If Google allowed me to capture my most searched-for item on YouTube – behind Ja Rule collaborations – we’d find variations on the same theme. The storied highlights of a few players. Bergkamp, Riquelme, Berbatov, Özil, Ronaldinho. For as long as I have loved football, I have been mesmerised by a player’s touch. That moment the ball makes its initial contact, how the body receives the ball falling from the sky, how the ball finds home at the feet of a footballer and how the ball is given as a perfectly wrapped present.
When we were kids, we played a game called SLAMS. The concept was simple; the only necessary equipment a wall and a football. If you were comfortable losing to yourself, you didn’t even need other players – it could be a fulfilling solo activity. The game began with the ball smashed against the wall, the ferocity a marker of how seriously the session would be taken. From then, you had one touch to return it to the wall, each rebound managed by whoever was next in line. If you took two touches or missed the wall, you lost a letter. Once the word SLAMS had been sacrificed by a series of mistimed, poor touches, you were out, consigned to sitting on the doorstep, watching the action unfold in front of you. The aim was to be the last one left holding some letters, to have your touch vindicated only by the standard surrounding you.
Despite a childhood of playing until the sun left us, I was never able to master a relationship with the ball in the way it is so obvious my heroes were able to. I could never cushion a long ball. I could never count on my first touch in front of goal to be the right one. I could never rely on my body instinctively making decisions before my brain needed to kick in. And so it was these failings that sparked my unrelenting devotion to players who were able to stop time with their touch.
There is a particular type of goal that Dennis Bergkamp is most famous for, exemplified in his goals against Argentina, Newcastle, Leicester, Tottenham. The common thread running through Bergkamp’s greatest moments is the way defenders only feature to demonstrate his brilliance. Their utility is reduced to brightly coloured cones, stationary markers in a training ground exercise. In Bergkamp’s world, defenders exist as props, as a means to his end: making art. When he scored his hat-trick goal against Leicester in 1997, the footballer he has just beaten stands aghast, hands on his head. I always wonder what he was thinking right at the moment Bergkamp spins him and what he thinks now, almost twenty years on. To be immortalised precisely because you were made to disappear. That’s what a first touch can do.
While Fulham were a Premier League mainstay and Craven Cottage was home to the languid, meaningful movement of Dimitar Berbatov, I was once lucky enough to observe his genius from a few hundred feet away. What struck me was the same trait everyone notices – his apparent disinterest, the ends of his sleeves tucked into his palms, the arrogance of his walk, never rushed, never closing down. That is, until the ball hurtled towards him, at which point he seemed to belong in a parallel universe where good intentions are rewarded with stopped time. Berbatov removed all malice from the ball with the slight of his foot, passing it along as quickly as it arrived with him. He barely moved but managed to find everything he was looking for.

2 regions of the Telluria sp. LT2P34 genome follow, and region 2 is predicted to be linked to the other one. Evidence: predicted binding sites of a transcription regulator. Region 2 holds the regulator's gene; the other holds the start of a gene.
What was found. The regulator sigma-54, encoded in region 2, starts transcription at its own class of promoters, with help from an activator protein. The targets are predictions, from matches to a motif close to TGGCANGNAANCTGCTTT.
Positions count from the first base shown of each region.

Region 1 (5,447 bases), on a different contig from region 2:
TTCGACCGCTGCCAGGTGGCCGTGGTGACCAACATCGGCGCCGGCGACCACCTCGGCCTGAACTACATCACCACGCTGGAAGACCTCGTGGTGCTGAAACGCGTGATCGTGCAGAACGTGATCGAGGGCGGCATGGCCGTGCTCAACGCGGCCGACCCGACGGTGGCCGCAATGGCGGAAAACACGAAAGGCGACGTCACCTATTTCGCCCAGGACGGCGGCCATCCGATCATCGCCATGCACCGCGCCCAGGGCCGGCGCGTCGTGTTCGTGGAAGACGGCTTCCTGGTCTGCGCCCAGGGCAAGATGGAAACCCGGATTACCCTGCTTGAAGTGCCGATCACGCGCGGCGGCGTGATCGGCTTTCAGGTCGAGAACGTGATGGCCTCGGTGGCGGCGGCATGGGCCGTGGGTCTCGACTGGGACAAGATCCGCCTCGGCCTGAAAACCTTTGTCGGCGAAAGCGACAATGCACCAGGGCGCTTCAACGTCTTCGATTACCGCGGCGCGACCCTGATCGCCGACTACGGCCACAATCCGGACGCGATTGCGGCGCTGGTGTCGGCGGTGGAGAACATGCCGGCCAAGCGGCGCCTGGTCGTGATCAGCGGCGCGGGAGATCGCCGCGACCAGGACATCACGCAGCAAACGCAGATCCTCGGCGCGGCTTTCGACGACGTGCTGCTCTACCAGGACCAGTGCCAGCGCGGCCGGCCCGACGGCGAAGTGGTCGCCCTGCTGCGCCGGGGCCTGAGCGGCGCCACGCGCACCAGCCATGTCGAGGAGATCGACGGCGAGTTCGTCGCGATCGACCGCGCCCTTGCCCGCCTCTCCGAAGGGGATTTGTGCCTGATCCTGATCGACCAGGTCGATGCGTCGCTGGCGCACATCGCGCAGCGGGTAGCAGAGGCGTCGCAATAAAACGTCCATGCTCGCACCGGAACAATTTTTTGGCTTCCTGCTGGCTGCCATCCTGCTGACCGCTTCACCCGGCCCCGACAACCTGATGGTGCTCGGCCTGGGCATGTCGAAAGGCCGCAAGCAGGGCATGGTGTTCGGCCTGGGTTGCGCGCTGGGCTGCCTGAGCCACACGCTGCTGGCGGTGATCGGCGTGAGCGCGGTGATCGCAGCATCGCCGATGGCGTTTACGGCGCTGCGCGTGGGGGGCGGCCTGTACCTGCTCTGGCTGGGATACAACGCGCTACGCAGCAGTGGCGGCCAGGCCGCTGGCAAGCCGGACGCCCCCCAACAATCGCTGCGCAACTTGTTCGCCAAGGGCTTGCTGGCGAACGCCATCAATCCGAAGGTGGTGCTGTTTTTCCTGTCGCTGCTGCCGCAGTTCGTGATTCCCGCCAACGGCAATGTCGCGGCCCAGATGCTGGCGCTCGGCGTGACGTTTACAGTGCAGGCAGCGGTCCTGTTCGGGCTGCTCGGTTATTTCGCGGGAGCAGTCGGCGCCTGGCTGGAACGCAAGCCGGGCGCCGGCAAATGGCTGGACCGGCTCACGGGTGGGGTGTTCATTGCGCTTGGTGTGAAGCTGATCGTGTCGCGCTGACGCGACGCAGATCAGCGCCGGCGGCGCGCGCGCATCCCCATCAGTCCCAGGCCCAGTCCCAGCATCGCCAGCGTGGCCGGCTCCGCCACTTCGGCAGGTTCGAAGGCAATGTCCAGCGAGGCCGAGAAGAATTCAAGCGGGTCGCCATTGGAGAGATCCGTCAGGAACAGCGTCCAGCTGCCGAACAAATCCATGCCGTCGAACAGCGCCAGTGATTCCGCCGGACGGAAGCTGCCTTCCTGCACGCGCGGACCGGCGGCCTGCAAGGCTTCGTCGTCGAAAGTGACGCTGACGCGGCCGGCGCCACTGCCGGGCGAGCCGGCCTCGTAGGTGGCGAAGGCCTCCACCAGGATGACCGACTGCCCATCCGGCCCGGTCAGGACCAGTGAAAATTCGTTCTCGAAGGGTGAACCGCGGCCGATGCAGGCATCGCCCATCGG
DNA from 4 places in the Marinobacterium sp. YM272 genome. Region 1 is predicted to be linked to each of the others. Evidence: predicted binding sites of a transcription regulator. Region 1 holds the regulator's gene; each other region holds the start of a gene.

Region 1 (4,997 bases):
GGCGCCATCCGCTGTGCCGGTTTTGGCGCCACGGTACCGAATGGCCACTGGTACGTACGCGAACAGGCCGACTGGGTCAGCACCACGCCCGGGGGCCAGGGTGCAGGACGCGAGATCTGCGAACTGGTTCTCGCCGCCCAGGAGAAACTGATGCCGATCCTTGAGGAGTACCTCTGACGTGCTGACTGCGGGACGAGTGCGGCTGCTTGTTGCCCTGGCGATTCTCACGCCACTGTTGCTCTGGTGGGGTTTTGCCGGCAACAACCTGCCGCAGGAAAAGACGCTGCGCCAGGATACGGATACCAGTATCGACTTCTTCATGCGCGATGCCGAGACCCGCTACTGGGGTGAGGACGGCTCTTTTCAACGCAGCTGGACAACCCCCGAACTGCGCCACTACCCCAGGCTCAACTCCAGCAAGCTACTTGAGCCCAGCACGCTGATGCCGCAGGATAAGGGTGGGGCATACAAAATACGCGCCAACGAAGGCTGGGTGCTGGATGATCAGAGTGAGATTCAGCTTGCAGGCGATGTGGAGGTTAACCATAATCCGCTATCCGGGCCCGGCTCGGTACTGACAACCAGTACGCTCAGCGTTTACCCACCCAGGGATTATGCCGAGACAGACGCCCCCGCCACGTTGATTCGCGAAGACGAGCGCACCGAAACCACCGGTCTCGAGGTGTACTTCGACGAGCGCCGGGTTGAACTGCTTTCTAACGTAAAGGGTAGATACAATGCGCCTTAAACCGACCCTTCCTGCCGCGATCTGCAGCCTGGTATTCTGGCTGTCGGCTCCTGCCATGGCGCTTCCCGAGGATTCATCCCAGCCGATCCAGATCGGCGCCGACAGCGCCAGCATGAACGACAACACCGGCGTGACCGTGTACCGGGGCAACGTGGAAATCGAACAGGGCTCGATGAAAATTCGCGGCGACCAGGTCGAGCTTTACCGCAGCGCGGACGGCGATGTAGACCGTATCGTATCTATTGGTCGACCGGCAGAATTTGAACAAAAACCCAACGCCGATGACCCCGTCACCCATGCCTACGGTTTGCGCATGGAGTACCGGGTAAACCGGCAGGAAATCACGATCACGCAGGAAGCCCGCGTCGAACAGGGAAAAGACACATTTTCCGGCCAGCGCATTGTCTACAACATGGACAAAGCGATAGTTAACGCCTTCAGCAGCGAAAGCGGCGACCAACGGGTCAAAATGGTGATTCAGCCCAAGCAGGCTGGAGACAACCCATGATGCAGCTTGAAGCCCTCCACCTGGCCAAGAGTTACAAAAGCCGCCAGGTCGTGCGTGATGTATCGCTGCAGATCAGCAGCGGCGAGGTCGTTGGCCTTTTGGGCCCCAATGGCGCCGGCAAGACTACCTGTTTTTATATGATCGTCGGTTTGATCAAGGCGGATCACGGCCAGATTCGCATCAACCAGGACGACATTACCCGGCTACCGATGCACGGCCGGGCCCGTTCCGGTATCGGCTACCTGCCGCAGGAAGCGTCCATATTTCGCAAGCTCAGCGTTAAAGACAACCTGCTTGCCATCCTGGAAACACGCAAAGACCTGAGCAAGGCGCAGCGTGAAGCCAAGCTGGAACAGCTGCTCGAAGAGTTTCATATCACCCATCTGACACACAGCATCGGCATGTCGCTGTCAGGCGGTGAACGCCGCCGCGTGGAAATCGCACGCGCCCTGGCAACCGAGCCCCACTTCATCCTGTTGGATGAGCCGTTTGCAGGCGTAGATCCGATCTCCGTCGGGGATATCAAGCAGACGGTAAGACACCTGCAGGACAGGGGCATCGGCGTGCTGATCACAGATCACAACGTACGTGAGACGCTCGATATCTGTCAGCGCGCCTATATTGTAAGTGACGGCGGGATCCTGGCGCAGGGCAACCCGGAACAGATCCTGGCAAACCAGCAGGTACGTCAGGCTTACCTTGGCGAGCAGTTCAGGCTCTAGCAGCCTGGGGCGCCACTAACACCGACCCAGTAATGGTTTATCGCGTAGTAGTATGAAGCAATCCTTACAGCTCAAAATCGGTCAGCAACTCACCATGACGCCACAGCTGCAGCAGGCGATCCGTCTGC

Perhaps Berbatov was remarkable for the same reason winners of SLAMS were. His excellence only exceptional because of what was not happening around him, the last player on the field with their letters intact. It’s not that his teammates weren’t blessed with the gift of touch but that they instead opted for functionality, winning ugly if a game required it. They chose to lace every inch of grass with their sweat whereas Berbatov moved purely on a need-to-do basis. Or perhaps it is better to consider these players as outliers, indulgences in teams that are capable, maybe only briefly, to foster their genius.
SLAMS also taught me about the kindness of a good rebound. The heady mix of being in just the right place at the right time to receive a measured ball and put your shot away. That ball could feel like getting a reward for a good deed you didn’t mean to do. Similarly, there is a sequence to football that makes it a team sport unlike any other, possibilities for intentionally kind rebounds endless. The ball passes from back to front, side to side, sometimes touching the feet of all eleven players, until hopefully, it moves into the back of the net.
With players like Juan Román Riquelme, a touch creates patterns, angles previously unseen and passages of play that demonstrate a gentle, loving relationship with the football. Riquelme’s touch quietly built sequences, opening up space and, like Bergkamp, disappearing defenders. He often paused, remaining unhurried, a figure of calm on the field – as though he knew time stopped when the ball was at his feet.
Footballers like Riquelme, like Özil, Berbatov, Bergkamp and Ronaldinho seem to have been blessed with an extraordinary relationship with a ball and crucially, an unwavering belief in their own truth. They carry a desire to awe those that are watching closely enough.
What this genre of players also shares is a decision to express themselves on a football pitch primarily through beauty. And the reason they have all been able to make careers as professional footballers is because, more often than not, they have existed on that increasingly fine line between beauty and functionality, scoring and creating goals – but with audacity and grace. Demanding not only the best of their teammates in these perfect sequences, but of us, the viewers. Demanding that we take a moment to observe what joy looks like in motion, showing us their letters as for most of us, ours are long lost.